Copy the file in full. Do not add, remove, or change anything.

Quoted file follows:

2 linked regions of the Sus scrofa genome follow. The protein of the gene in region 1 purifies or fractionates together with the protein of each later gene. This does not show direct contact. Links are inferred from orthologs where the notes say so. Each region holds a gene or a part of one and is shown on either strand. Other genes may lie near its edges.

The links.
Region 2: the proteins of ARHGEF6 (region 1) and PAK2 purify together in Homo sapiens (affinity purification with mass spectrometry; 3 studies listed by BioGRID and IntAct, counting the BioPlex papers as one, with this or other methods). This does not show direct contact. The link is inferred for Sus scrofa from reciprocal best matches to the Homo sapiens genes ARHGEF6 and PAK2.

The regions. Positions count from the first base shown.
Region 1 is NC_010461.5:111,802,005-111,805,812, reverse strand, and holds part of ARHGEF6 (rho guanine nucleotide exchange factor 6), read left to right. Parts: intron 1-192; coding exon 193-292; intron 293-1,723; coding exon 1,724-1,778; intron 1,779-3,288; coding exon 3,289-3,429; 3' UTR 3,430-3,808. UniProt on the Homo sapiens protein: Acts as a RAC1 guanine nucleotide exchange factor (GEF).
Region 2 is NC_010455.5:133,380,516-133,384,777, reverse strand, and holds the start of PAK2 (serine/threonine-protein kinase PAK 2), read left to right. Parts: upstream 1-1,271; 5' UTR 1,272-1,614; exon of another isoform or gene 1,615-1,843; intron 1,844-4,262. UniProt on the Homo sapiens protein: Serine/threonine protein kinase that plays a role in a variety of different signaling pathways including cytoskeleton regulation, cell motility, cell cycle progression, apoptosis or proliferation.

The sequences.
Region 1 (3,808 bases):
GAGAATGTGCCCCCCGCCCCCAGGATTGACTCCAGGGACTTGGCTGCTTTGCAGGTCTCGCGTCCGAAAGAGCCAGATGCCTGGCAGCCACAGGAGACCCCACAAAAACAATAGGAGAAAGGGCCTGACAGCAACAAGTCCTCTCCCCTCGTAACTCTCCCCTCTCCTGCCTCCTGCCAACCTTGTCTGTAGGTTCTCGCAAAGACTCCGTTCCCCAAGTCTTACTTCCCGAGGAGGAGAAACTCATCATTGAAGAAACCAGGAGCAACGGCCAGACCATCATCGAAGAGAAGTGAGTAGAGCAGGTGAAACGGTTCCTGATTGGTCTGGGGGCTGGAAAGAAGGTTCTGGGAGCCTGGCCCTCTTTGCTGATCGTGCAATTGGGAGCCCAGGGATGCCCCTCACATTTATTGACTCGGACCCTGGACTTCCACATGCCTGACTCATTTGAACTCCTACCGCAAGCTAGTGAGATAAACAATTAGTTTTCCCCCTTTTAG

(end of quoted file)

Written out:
2 linked regions of the Sus scrofa genome follow. The protein of the gene in region 1 purifies or fractionates together with the protein of each later gene. This does not show direct contact. Links are inferred from orthologs where the notes say so. Each region holds a gene or a part of one and is shown on either strand. Other genes may lie near its edges.

The links.
Region 2: the proteins of ARHGEF6 (region 1) and PAK2 purify together in Homo sapiens (affinity purification with mass spectrometry; 3 studies listed by BioGRID and IntAct, counting the BioPlex papers as one, with this or other methods). This does not show direct contact. The link is inferred for Sus scrofa from reciprocal best matches to the Homo sapiens genes ARHGEF6 and PAK2.

The regions. Positions count from the first base shown.
Region 1 is NC_010461.5:111,802,005-111,805,812, reverse strand, and holds part of ARHGEF6 (rho guanine nucleotide exchange factor 6), read left to right. Parts: intron 1-192; coding exon 193-292; intron 293-1,723; coding exon 1,724-1,778; intron 1,779-3,288; coding exon 3,289-3,429; 3' UTR 3,430-3,808. UniProt on the Homo sapiens protein: Acts as a RAC1 guanine nucleotide exchange factor (GEF).
Region 2 is NC_010455.5:133,380,516-133,384,777, reverse strand, and holds the start of PAK2 (serine/threonine-protein kinase PAK 2), read left to right. Parts: upstream 1-1,271; 5' UTR 1,272-1,614; exon of another isoform or gene 1,615-1,843; intron 1,844-4,262. UniProt on the Homo sapiens protein: Serine/threonine protein kinase that plays a role in a variety of different signaling pathways including cytoskeleton regulation, cell motility, cell cycle progression, apoptosis or proliferation.

The sequences.
Region 1 (3,808 bases):
GAGAATGTGCCCCCCGCCCCCAGGATTGACTCCAGGGACTTGGCTGCTTTGCAGGTCTCGCGTCCGAAAGAGCCAGATGCCTGGCAGCCACAGGAGACCCCACAAAAACAATAGGAGAAAGGGCCTGACAGCAACAAGTCCTCTCCCCTCGTAACTCTCCCCTCTCCTGCCTCCTGCCAACCTTGTCTGTAGGTTCTCGCAAAGACTCCGTTCCCCAAGTCTTACTTCCCGAGGAGGAGAAACTCATCATTGAAGAAACCAGGAGCAACGGCCAGACCATCATCGAAGAGAAGTGAGTAGAGCAGGTGAAACGGTTCCTGATTGGTCTGGGGGCTGGAAAGAAGGTTCTGGGAGCCTGGCCCTCTTTGCTGATCGTGCAATTGGGAGCCCAGGGATGCCCCTCACATTTATTGACTCGGACCCTGGACTTCCACATGCCTGACTCATTTGAACTCCTACCGCAAGCTAGTGAGATAAACAATTAGTTTTCCCCCTTTTAG